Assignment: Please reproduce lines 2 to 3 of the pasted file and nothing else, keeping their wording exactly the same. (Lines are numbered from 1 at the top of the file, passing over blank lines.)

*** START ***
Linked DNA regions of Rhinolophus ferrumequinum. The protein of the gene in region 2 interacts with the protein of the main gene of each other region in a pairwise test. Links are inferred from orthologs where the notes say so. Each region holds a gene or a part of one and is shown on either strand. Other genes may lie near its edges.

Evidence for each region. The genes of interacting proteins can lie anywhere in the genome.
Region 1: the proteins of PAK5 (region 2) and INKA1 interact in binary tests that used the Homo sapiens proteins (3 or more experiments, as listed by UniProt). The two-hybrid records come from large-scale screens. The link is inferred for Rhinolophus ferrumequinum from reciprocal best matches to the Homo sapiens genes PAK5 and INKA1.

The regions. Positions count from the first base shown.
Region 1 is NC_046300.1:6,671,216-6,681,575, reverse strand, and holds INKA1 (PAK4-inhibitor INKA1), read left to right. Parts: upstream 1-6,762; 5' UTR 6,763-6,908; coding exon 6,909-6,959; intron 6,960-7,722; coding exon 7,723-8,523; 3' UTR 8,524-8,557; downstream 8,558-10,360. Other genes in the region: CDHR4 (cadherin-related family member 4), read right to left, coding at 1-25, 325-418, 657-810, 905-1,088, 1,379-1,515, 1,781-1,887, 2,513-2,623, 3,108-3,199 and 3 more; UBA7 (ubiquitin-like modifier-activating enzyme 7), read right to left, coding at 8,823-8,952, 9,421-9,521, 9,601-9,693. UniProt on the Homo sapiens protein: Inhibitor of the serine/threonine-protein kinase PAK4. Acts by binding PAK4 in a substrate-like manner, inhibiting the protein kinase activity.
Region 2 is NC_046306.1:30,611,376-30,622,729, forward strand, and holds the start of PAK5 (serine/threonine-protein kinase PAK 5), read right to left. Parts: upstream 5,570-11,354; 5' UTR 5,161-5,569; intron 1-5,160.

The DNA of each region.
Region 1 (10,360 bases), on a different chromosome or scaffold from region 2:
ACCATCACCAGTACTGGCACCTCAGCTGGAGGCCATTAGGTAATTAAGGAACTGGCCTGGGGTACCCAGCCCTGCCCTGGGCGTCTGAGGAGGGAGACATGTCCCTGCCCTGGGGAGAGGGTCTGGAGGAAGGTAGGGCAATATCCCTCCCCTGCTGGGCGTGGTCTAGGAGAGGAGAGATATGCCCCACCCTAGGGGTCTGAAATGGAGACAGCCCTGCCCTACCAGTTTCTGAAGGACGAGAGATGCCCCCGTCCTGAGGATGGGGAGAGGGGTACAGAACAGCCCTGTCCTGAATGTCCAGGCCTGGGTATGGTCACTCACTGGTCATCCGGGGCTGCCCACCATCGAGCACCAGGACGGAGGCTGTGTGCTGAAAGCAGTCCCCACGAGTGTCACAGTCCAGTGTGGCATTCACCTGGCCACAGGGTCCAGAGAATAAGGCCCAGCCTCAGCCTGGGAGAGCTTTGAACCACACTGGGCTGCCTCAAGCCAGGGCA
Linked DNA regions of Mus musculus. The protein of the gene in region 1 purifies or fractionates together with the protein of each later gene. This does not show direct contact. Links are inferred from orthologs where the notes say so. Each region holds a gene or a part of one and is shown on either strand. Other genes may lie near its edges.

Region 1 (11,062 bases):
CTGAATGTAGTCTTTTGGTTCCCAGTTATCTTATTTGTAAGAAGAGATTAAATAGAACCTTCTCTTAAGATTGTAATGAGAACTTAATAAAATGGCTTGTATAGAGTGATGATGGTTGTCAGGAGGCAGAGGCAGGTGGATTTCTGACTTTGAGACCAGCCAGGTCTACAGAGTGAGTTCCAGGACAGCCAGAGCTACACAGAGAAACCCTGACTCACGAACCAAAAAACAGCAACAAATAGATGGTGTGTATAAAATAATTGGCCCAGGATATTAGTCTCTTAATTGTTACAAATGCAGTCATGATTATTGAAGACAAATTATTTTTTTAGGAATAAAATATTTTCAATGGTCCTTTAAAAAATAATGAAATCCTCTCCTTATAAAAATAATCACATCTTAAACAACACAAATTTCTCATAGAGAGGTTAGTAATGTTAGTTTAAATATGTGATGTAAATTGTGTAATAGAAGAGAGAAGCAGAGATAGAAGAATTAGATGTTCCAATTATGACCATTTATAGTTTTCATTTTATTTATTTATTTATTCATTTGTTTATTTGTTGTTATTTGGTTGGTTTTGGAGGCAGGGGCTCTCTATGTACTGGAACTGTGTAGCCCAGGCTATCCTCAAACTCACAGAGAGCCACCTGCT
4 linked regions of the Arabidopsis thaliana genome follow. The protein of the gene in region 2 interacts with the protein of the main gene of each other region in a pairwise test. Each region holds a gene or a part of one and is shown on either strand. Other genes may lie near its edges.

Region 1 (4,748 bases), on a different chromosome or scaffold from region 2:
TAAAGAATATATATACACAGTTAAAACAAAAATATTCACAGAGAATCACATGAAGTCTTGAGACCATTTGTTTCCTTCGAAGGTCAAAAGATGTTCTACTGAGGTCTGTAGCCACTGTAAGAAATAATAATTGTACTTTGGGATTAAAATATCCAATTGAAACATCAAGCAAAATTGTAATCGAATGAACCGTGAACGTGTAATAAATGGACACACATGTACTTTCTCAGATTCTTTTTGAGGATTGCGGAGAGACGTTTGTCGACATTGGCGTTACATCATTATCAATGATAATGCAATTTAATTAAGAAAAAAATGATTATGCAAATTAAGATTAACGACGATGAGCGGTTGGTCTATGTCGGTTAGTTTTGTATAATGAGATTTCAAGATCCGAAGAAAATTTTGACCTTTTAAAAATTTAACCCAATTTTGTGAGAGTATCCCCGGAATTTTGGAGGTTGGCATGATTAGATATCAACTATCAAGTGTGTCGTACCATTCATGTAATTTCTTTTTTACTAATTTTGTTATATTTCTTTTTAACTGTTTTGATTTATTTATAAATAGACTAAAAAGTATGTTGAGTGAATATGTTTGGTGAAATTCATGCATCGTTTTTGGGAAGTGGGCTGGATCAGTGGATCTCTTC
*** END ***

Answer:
Evidence for each region. The genes of interacting proteins can lie anywhere in the genome.
Region 1: the proteins of PAK5 (region 2) and INKA1 interact in binary tests that used the Homo sapiens proteins (3 or more experiments, as listed by UniProt). The two-hybrid records come from large-scale screens. The link is inferred for Rhinolophus ferrumequinum from reciprocal best matches to the Homo sapiens genes PAK5 and INKA1.